The registered cases with the bank and UPI company will have to be resolved within 10 days of reporting the fraud.

Complain to the cyber-crime cell

After you notify your bank and the UPI app developing company, you should also file a written complaint with the nearest police station. Mukul Shrivastava, Partner, Forensic and Integrity Services at EY suggests, “You should file the first information report (FIR) with the local police station and request them to forward it to the cyber-crime cell in case the police station in your area doesn’t have this division. This is because cyber-crime cells have the expertise to investigate digital fraud cases.”

While filing the cyber-crime complaint, you need to provide your identity proof, contact details and address proof. You would also need to provide your last six months’ bank statement, details of the fraudulent transactions and a copy/screenshots of the messages received while making those transactions.

Take the issue to the ombudsman for digital payments

In January 2019, Reserve Bank of India (RBI) launched an ombudsman scheme for digital payments. The idea was to have the mechanism of ombudsman for redressal of complaints against deficiency in services related to digital transactions. The deficiencies identified and included are delays in payment/credit/refunds, unauthorized transfers, and failure to act on instructions given by the customer (example: stop payment).

Saran says, “The instructions regarding fraudulent transactions are not clearly articulated by the RBI to lodge a complaint with ombudsman; however, the complaint form does not bind the complainant to adhere to the above grounds and hence registering and getting the complaint acknowledged should be a priority in case of a fraud.”

You can file a complaint with the ombudsman and send it to the concerned office of the ombudsman by post/fax/hand delivery. You can also file it by email to the ombudsman for digital transactions. A complaint form is also available on RBI’s website, though it is not mandatory to use this format.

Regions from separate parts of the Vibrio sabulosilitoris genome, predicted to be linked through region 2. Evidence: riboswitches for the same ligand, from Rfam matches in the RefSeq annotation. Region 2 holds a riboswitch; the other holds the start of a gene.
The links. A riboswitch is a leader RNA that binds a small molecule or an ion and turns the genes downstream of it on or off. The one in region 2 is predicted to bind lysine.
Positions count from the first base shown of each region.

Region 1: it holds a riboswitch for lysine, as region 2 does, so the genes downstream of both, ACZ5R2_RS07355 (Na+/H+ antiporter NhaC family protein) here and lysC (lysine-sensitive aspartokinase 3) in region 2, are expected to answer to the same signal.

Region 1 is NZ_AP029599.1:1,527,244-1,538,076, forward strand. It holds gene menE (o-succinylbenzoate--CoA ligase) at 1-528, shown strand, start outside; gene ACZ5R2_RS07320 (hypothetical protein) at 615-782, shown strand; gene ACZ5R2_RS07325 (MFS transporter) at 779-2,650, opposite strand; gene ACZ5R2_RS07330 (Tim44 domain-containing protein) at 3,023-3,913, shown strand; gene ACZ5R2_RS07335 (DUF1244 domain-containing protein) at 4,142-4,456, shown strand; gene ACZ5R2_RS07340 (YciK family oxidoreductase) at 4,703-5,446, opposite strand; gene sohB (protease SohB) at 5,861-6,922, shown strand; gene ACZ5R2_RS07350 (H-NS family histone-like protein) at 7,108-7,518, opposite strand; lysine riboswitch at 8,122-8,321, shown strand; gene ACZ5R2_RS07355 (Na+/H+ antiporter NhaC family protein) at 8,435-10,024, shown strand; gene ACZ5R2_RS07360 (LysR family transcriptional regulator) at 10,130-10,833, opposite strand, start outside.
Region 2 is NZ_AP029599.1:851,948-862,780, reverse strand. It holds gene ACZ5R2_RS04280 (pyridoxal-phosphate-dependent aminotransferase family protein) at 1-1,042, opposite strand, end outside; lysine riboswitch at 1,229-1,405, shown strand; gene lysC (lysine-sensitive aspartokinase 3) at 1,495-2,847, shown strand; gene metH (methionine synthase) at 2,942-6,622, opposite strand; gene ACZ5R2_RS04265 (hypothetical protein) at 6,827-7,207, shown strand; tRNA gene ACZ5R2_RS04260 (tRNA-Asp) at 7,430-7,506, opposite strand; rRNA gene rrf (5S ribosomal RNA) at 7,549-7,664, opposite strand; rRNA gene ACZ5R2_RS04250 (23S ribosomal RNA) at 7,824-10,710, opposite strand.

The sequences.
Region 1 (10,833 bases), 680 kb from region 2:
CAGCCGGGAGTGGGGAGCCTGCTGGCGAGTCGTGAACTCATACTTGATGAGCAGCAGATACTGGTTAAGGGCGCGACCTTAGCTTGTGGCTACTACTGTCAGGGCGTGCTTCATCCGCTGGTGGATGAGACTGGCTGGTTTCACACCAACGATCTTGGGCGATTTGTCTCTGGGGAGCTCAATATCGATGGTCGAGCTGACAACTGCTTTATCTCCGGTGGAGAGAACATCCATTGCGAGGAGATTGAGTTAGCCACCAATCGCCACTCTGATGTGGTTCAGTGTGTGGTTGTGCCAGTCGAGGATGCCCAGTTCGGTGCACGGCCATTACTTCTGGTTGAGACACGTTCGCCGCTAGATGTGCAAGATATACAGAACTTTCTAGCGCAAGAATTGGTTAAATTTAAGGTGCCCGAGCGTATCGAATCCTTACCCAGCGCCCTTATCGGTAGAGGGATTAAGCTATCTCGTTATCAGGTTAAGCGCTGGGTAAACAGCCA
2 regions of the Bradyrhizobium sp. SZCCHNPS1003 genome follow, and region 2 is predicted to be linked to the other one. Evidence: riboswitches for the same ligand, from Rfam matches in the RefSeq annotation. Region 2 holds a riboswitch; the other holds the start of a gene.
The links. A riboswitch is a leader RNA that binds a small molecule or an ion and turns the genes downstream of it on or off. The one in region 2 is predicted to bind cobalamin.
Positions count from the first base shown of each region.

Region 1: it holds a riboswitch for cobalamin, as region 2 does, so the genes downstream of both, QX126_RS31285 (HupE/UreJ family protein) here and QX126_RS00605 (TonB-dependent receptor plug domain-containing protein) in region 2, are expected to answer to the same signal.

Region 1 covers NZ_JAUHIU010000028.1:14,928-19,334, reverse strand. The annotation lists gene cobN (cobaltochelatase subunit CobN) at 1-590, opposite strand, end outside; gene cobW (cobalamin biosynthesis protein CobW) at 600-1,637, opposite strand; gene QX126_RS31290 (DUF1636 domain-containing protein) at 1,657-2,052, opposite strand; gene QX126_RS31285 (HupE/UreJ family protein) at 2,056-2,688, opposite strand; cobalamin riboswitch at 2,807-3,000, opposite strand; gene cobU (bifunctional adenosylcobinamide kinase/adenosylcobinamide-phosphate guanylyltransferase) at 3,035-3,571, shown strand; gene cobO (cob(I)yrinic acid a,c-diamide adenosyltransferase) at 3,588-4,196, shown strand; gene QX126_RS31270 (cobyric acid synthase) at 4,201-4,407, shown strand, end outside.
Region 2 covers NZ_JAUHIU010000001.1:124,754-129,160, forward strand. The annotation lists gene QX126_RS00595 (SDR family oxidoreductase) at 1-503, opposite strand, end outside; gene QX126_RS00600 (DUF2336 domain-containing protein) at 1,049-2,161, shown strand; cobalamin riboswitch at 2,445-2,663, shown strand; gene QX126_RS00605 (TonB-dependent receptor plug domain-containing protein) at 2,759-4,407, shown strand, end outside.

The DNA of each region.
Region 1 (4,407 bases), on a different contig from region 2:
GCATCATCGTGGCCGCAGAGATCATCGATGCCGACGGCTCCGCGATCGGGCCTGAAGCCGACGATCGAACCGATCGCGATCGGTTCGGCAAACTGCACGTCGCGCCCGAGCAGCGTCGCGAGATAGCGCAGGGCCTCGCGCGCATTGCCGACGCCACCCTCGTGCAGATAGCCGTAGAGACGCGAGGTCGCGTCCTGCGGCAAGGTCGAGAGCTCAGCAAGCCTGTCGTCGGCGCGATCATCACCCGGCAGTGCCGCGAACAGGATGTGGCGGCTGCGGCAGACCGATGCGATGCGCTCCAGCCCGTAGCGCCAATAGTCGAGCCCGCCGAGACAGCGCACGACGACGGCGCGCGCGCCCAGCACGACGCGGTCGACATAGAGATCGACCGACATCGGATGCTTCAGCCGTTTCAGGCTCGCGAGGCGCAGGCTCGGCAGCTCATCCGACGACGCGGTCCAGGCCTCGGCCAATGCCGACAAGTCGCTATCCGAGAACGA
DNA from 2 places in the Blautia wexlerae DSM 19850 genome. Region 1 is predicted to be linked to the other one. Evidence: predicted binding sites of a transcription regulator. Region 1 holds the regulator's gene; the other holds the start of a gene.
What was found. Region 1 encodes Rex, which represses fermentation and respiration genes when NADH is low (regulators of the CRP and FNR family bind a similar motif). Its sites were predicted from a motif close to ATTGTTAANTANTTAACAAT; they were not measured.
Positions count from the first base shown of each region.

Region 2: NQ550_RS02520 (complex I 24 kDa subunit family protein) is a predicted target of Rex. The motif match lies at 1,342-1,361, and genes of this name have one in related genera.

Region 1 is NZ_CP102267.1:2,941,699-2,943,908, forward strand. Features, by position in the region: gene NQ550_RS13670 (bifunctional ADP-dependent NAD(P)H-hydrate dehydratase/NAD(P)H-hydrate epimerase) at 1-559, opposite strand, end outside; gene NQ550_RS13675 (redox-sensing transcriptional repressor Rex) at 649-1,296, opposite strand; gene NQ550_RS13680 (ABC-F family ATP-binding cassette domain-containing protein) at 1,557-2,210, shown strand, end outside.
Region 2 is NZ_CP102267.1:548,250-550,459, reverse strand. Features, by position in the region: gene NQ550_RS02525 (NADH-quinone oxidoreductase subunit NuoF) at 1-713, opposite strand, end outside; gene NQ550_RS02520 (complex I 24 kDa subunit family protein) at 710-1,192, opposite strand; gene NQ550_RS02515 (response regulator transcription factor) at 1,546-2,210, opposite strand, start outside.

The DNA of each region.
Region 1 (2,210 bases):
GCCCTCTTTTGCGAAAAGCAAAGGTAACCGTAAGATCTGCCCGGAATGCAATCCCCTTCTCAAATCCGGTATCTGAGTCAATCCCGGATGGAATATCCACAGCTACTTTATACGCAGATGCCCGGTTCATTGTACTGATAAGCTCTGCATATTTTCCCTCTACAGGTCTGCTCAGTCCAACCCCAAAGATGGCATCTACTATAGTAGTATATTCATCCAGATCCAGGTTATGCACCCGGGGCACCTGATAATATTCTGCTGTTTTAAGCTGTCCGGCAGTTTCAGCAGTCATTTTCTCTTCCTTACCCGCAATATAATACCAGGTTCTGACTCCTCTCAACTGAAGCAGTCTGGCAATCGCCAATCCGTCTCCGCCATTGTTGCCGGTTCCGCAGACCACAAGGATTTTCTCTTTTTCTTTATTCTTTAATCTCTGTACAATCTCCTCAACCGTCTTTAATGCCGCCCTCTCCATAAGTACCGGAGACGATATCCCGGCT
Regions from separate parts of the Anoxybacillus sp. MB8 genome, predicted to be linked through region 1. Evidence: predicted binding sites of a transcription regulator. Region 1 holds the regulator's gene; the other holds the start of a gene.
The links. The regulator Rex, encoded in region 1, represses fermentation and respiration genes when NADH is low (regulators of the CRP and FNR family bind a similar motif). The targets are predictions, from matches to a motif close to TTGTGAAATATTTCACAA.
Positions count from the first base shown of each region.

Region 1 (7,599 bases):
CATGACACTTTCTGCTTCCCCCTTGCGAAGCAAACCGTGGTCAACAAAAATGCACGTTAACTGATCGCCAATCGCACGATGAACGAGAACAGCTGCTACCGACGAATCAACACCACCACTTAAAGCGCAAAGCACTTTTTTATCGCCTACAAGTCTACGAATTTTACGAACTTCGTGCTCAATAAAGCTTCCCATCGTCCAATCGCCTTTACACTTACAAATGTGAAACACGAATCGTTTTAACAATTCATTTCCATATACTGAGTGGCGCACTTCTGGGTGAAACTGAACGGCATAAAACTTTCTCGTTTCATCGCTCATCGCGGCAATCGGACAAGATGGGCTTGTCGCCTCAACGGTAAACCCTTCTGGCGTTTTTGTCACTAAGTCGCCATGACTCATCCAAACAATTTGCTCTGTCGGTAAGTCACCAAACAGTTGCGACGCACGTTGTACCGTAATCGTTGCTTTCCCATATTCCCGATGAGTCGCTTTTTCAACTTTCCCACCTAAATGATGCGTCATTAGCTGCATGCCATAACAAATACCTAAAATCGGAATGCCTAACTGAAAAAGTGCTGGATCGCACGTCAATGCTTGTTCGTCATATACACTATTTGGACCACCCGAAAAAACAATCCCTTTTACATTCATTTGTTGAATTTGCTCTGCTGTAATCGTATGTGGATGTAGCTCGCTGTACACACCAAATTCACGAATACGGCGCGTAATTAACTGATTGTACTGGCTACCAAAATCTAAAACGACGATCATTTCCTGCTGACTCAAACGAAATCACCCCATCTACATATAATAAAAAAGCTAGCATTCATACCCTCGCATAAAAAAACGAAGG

Singh says, “The complainant is required to give following details to ombudsman for reviewing a case: name and address proofs, the facts giving rise to the complaint supported by documents/screenshots/messages, the nature and extent of the loss and the name / contact number / address (any information that is available) against whom the complaint is made.”

Anuj Bhansali, Head of Fraud and Risk at PhonePe says, “Frauds such as the ‘request money’ ones typically don’t fall under the ombudsman scheme as they are incurred by fooling the user into doing a spurious transaction.”

Shrivastava suggests, “To prevent frauds arising due to ‘request money’ option, UPI developer companies should introduce a choice in the user interface to disable and enable this ‘request money’ for consumers. Given this choice to consumers may control fraudulent transactions arising out of it.”

Need for centralised body to streamline the process

Bhansali says, “There is a need for the Government to think about creating a centralised committee that includes banks, payment gateways, payment platforms, new age fintech players and law enforcement agencies. Today, these fraudsters are able to get away with such conning because of a lack of an official framework that leads to poor coordination between agencies causing the money trail to vanish before the law enforcement agency can act.”

For instance, if a customer’s bank account is in Rajasthan, and say he/she works in Bangalore, the fraudster is from Madhya Pradesh and the fraud money is withdrawn in West Bengal. Investigation in such a case this entails working with four states to actually source the information. No law enforcement agency will have the jurisdiction to cover all states unless it is moved to the central government. A centralised body can streamline this process and bring relief to users.

Moneycontrol’s take

Digital app-based payment is only three years old. Experts are of the opinion that, with time, new regulations are expected to be rolled out. Such laws would protect the consumers.

But being extra careful while making app-based money transactions is the most important aspect to note. It is imperative for consumers to first verify the source of the request before proceeding with any transfer. RBI’s ombudsman scheme does not accept complaints in cases where, legitimately, the consumer has entered the PIN and transferred the amount using UPI apps. So, prevention is always better than cure.